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Public Service Commission


11/05/2019 Contact: 850-413-6482

PSC Moves Forward With Storm Protection Rules

TALLAHASSEE — The Florida Public Service Commission (PSC) today held a public hearing on its proposed storm protection rules at the request of the Office of Public Counsel (OPC). Approved by the Commission on October 3, the proposed rules require utilities to create ten-year storm protection plans to reduce restoration costs and outage times associated with extreme weather events.

After hearing from OPC and others, the Commission concluded the rules as proposed would accurately and effectively implement storm protection legislation that became law earlier this year. Commissioners agreed that the public’s substantial interests were protected in the rulemaking proceeding.


“The PSC determined that the storm protection rules will protect Florida’s consumers, including those most vulnerable,” said PSC Chairman Art Graham. “OPC had ample opportunity to participate in this process, which they did, and our rules will do what the Legislature intended—protect utility customers’ interests.”

Under the new rules, Florida’s investor owned utilities (IOUs) must submit their storm protection plans to the PSC for review and approval.  The PSC is also required to provide an annual report on the status of the IOUs’ storm protection activities to the Governor and the Legislature.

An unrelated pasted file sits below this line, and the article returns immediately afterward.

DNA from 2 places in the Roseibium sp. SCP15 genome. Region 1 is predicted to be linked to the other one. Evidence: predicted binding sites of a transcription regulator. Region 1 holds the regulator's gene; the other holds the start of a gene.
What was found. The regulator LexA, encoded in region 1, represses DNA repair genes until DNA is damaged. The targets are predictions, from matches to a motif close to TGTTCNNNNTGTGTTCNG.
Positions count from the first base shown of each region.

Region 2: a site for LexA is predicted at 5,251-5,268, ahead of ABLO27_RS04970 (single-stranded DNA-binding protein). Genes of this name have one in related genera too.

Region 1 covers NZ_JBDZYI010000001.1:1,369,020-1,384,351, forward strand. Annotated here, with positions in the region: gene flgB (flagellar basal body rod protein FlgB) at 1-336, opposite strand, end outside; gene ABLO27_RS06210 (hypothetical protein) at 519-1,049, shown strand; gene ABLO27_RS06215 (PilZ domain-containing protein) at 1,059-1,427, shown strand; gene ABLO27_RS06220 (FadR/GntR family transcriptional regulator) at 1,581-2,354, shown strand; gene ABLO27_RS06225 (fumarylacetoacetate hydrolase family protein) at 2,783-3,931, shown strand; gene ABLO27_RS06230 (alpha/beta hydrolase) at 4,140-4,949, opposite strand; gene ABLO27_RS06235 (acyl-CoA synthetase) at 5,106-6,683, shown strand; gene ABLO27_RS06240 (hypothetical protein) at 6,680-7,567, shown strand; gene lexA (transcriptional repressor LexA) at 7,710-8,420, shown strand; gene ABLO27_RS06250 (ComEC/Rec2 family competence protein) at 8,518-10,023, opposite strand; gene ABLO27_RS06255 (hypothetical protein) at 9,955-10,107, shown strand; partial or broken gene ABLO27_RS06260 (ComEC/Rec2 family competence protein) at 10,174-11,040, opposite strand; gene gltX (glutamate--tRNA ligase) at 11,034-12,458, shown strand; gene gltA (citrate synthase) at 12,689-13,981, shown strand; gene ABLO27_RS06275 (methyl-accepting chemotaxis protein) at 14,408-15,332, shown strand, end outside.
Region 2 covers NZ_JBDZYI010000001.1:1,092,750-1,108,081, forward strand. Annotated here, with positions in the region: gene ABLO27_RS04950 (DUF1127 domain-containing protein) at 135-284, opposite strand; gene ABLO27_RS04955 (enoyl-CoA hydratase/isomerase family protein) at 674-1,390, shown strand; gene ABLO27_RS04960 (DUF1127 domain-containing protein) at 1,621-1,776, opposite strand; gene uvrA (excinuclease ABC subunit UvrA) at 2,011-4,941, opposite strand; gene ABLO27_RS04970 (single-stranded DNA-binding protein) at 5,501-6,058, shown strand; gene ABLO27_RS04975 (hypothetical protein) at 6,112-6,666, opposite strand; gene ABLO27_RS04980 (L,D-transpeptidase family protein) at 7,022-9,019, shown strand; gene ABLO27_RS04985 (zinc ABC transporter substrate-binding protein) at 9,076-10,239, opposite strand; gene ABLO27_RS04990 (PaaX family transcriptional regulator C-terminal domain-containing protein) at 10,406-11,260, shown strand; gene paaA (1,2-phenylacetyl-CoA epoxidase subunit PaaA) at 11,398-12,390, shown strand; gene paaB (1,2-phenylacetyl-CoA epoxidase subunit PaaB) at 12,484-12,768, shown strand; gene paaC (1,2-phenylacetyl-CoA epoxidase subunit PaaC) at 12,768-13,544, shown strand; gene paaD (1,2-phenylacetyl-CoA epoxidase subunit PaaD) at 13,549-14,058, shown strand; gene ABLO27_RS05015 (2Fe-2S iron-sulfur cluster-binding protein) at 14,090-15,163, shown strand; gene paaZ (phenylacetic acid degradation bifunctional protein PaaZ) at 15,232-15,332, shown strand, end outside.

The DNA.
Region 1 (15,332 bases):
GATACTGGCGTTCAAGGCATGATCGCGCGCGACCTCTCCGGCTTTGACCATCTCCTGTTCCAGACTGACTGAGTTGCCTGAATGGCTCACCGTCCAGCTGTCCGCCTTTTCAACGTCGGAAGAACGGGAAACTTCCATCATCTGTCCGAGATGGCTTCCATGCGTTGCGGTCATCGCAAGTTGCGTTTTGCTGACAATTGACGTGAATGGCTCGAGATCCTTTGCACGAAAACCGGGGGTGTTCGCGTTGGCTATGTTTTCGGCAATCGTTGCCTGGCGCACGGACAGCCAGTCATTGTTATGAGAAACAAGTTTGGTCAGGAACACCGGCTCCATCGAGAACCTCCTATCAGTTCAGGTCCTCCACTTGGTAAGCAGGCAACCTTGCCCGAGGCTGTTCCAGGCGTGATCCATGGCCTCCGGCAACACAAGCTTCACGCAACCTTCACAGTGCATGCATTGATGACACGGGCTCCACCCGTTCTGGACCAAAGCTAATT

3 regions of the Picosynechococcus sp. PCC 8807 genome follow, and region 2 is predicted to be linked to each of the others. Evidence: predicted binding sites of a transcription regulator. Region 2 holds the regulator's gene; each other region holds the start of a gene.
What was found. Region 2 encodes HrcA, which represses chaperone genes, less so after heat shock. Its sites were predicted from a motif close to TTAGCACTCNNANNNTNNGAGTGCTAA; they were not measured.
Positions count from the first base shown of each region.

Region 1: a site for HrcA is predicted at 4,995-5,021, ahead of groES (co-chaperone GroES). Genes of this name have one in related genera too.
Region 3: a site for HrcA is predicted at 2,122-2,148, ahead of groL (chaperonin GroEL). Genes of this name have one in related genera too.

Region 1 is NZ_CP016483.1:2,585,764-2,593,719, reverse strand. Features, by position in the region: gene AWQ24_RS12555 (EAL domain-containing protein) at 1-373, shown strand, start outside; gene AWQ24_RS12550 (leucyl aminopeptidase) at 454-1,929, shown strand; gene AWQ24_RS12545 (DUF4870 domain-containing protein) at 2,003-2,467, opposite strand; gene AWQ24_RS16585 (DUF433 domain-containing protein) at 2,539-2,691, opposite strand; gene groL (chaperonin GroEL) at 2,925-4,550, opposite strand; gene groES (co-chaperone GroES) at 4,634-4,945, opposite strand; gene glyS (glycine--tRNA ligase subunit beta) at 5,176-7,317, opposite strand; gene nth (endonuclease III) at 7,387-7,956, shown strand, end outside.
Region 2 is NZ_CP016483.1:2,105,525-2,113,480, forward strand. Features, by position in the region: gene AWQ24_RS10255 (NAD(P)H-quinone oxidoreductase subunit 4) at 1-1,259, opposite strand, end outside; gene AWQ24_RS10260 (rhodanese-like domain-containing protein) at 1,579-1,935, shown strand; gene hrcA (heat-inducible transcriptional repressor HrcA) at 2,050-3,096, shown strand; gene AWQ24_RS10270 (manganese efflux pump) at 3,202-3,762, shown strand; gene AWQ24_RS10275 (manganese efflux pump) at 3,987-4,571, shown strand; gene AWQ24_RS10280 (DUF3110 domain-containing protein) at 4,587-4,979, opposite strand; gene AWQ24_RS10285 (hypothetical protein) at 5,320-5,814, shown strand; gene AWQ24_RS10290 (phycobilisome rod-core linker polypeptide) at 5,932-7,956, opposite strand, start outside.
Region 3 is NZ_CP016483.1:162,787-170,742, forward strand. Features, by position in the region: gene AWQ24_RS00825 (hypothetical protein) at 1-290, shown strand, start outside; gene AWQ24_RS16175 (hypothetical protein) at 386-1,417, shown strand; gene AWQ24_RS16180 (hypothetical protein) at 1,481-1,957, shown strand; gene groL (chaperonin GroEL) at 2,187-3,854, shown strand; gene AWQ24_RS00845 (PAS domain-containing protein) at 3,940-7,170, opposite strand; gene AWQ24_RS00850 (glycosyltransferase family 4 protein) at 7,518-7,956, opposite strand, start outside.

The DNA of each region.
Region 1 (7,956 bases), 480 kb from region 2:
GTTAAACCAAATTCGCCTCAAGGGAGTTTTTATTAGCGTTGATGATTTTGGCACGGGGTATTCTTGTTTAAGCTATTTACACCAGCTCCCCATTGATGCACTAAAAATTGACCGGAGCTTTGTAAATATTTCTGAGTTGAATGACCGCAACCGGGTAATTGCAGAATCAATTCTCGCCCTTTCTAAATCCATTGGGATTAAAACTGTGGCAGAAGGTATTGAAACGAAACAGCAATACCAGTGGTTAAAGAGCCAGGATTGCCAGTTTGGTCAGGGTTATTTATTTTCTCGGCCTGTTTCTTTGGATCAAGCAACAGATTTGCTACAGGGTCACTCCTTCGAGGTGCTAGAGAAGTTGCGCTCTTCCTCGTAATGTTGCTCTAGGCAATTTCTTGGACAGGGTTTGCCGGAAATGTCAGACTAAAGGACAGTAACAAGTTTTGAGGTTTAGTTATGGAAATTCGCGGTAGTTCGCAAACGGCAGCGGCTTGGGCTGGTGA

Florida’s IOUs already have storm hardening programs financed through a utility's base rate.  The proposed rules establish a separate cost recovery mechanism for storm protection activities, as required in the new storm protection law.  IOUs may seek Commission approval to recover these costs annually, similar to their request for fuel cost recovery.

In reviewing a utility’s storm protection plan, the rules require the PSC to consider four criteria:


•  Reduction in restoration costs and outage times;
• Feasibility, reasonableness, or practicality of storm protection in certain service territory areas;
• Estimated costs and benefits to the utility and its customers; and
• Estimated annual rate impact during the first three years.

Proposed rules were required by October 31, 2019, as outlined in the storm protection plan cost recovery bill (SB 796) passed by the 2019 Florida Legislature and signed into law by Governor Ron DeSantis.

After 14 days the rules will be filed with the Department of State for adoption.

For additional information, visit


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